Meet the crew: Andreas



Andreas having a rest in the sun on the summer voyage in 2015

Andreas Linnert, 40

After sailing for three seasons with the Sea Stallion, Andreas Linnert has a newfound respect for the Vikings and how advanced their boat building skills were, which almost makes one thousand years seem like not that long ago.

“The Sea Stallion sails as good, if not better, than a modern glass fibre boat”


The Sea Stallion sailing on the waters at Storstrøm before reaching Vordingborg

When he’s not sailing Viking boats, as well as being a co-founder of a small independent hostel in Copenhagen, Andreas works as a consultant on EU procurement law.

How did you get involved with the Sea Stallion?  “Three years ago I met a friend of a friend who told me how amazing it was. Then when I was made redundant from my job, I decided to take some time off and do all of the things I enjoyed. Coincidentally, this friend called me at this time and invited me to sail with the ship.”

How was your first experience with the ship?  “First, we sailed inside Roskilde fjord. The ship appeared awkward and difficult to steer, after sailing modern boats it seemed complicated and a lot of hassle. However, once we sailed out of the fjord and into the open sea at Kattegat, I began to see the ship sailing at its optimal performance. At sunset, we sailed in  Hellevaderø towards Sweden. There were big waves and a steady wind which carried us at a speed of 9 knots. I was surprised at how comfortable it was to sail the ship at that speed. It proved to me that the boat was designed for sailing long distances on vast oceans; the Sea Stallion sails as good, if not better, than a modern glass fibre boat. It’s a fast and fun ship.”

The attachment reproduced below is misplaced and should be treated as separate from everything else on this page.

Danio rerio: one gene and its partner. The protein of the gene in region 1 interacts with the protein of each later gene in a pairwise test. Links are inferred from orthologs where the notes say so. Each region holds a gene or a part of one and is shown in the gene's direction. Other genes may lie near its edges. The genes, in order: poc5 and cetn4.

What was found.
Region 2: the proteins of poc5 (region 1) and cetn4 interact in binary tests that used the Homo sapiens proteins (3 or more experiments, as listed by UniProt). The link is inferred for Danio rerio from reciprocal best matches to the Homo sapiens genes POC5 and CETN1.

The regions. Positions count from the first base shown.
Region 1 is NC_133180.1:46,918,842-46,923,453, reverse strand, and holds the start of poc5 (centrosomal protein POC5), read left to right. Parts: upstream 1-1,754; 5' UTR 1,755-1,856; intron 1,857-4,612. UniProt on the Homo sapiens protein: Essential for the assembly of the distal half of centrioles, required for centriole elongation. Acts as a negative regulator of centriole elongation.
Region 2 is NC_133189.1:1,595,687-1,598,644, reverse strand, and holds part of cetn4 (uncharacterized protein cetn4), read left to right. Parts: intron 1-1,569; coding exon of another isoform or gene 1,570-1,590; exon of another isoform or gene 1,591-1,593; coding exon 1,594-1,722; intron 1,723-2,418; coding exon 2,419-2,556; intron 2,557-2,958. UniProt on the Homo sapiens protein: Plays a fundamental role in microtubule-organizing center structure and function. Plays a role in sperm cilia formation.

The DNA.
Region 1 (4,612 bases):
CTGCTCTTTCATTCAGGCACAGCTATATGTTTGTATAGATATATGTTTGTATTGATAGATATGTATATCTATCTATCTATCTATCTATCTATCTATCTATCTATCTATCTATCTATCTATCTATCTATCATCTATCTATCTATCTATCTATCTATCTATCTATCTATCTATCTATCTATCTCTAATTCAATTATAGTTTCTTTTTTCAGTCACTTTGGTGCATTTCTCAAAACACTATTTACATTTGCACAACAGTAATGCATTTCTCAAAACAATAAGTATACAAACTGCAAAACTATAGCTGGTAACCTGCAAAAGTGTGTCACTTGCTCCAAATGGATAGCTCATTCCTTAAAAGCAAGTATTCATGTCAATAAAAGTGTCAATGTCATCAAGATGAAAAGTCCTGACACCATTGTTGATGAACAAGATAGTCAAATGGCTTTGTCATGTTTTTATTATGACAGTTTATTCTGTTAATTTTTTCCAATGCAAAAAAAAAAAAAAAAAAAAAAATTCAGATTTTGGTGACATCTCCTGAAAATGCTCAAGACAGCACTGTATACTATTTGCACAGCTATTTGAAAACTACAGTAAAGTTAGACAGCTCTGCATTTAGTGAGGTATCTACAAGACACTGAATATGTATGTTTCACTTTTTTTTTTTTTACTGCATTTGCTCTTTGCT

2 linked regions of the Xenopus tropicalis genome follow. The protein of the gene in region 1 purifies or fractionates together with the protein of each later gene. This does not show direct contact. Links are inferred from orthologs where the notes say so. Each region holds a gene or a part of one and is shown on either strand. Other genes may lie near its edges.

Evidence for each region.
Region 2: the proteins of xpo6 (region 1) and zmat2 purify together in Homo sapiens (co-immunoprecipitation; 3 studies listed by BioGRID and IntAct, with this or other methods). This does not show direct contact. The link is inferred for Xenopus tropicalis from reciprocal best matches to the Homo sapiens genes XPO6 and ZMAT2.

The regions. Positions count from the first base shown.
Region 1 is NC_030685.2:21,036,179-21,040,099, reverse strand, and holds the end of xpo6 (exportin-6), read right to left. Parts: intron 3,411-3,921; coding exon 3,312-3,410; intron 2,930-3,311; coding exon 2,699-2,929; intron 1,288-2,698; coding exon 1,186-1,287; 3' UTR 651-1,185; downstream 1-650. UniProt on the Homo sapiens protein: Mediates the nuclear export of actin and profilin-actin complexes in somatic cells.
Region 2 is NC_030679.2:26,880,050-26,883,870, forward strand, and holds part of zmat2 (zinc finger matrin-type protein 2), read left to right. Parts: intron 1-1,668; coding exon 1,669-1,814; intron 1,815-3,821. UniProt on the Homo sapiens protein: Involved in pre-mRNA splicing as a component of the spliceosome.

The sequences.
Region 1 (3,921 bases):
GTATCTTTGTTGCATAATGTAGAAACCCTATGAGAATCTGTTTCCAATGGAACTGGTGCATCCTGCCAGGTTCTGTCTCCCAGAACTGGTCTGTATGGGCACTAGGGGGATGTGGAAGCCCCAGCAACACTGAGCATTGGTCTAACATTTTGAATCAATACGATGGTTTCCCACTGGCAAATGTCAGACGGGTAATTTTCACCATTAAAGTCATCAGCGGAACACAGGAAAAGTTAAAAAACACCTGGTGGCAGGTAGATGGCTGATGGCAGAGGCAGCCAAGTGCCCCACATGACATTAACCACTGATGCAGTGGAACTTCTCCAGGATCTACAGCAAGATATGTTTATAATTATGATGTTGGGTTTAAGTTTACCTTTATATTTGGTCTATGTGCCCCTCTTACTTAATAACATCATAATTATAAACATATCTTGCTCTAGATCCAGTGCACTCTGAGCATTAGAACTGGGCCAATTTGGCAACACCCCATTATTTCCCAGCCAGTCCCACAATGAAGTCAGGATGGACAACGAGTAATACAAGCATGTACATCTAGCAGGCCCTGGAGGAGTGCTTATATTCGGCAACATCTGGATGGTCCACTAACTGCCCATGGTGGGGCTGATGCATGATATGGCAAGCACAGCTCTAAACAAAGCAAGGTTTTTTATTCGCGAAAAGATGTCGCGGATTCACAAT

Watching the tact oar (first oar) to keep pace while rowing in the midship

For the second year in a row you have been given the role of midship room foreman. What are some of the challenges of that position? “Firstly there needs to be a balance between experienced and inexperienced crew members; it’s important that people gain a good understanding of the ship as a whole. Secondly, it’s the lead volunteer’s responsibility to make the experience fun for everybody. As midship foreman, I need to look after the needs of twenty crew members. It can be difficult to keep everyone happy as people want different things, for example some people might like to get up early, while others might prefer to have a few beers in the evening and stay up late. There will always be complications.”


With three seasons of sailing with the Sea Stallion under your belt, are you more aware of the challenges involved in its organisation?  “One of the things I’ve learned is that sixty people cannot be ruled by one person. Sometimes, because of the three room divisions, it can seem like we are sailing three ships and not one. So, communication between the foreship, midship and aft is very important, when that balance is struck it feels like we are sailing in a more united way. A little competition on the boat can be healthy, to a point!

The crew are essentially ambassadors for the ship and the Viking Ship Museum who funded its construction. So it’s very important to maintain a good public image, especially when sailing into harbours when the public greets us.”


Andreas (2nd right) and the midship crew July, 2016










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